Please introduce yourself and your book(s)!
I’m Emma Robinson and I write commercial women’s fiction. My novels are The Undercover Mother, Happily Never After, One Way Ticket to Paris and My Silent Daughter.
What is/are the real-life story(ies) behind your book(s)?
My first novel was inspired by my own experiences having my first child. It explores the experiences of maternity leave and the unexpected changes a new baby can bring to your life.
What inspires/inspired your creativity?
All of my books so far have had a mother as a central character, so I am able to use my friends and other mothers I know. I also read a lot of parenting blogs and sometimes things are said which get my thought processes moving!
How do you deal with creative block?
If I am struggling with a certain section of the plot, I usually leave it for my subconscious to work on. This might mean sleeping on it, or just taking a walk or – in extreme circumstances – doing some housework! When I feel that I need to give my brain a break from my current work in progress, I will often write a blogpost or poem for my blog www.motherhoodforslackers.com Writing in a different form can often give me renewed interest when I return to my novel.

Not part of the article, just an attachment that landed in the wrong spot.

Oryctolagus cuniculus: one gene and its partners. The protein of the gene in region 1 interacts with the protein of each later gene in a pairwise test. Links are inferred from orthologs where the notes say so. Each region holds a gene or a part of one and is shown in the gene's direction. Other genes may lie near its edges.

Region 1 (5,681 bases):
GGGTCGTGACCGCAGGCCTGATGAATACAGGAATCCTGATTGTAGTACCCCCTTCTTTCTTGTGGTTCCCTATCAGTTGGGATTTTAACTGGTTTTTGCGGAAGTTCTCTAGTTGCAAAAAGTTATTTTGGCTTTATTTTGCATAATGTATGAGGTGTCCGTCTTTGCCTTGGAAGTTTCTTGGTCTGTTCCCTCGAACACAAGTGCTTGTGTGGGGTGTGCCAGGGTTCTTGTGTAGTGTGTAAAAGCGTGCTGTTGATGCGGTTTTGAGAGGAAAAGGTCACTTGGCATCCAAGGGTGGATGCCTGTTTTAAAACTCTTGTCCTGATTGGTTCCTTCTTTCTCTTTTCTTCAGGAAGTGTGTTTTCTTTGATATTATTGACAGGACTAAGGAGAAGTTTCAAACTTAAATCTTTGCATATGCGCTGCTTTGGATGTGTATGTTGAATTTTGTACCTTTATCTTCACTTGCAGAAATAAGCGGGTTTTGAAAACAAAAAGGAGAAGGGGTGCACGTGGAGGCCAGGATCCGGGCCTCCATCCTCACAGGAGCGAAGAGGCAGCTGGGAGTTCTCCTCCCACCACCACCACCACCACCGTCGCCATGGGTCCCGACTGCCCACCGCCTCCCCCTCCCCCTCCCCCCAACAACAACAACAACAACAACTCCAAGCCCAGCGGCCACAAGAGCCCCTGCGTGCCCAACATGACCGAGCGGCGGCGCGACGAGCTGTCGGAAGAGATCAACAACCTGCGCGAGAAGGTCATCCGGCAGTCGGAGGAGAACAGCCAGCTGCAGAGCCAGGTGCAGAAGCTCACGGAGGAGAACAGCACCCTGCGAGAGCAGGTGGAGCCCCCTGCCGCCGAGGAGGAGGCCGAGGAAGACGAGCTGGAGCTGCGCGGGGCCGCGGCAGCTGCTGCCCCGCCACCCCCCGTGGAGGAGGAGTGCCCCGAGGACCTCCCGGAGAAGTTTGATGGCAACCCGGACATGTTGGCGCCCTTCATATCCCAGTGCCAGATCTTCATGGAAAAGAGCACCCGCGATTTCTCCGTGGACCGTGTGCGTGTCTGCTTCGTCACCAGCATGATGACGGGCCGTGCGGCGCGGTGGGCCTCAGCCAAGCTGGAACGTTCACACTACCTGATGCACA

Do you have tips on choosing titles and covers?
Unfortunately – or perhaps fortunately! – my publisher makes all the decisions on covers and titles. I do know that it is important that covers work just as well as thumbnails as they do full size as this is how they will be viewed when readers are browsing online.
How do bad reviews and negative feedback affect you and how do you deal with them?
As a debut writer, I found it very difficult to read bad reviews. Whilst I appreciate that books can’t appeal to everyone, it is hard to hear negative comments about something you have worked hard on for months. That said, I have been lucky not to have too many bad reviews and you definitely develop a slightly thicker skin with each new release!
How has your creation process improved over time?
My publishing contract is for two books a year, so I have definitely got faster! I have learned a lot about plotting through reading the books Into the Woods by John Yorke and Take Off Your Pants by Libbie Hawker. These days, I spend a longer time plotting out my books before I begin. I also use the computer programme Scrivener to write my first draft as the corkboard function enables me to play around with the structure if I need to.
Do you have any creativity tricks?
I love mindmapping. Once I have an idea for a book, I mindmap all the various elements of the character, plot, setting etc. Then I draw a plot out on a narrative arc (exposition, inciting incident etc.) before using a five act structure to give me a detailed synopsis which is then pulled out into scenes and chapters.
What are your plans for future books?
I am currently working on my fifth book which is about a woman who has lost herself. Like most of my books, it covers themes of motherhood and friendship.
Tell us some quirky facts about yourself
I am also an English teacher and I once spent a summer teaching in China.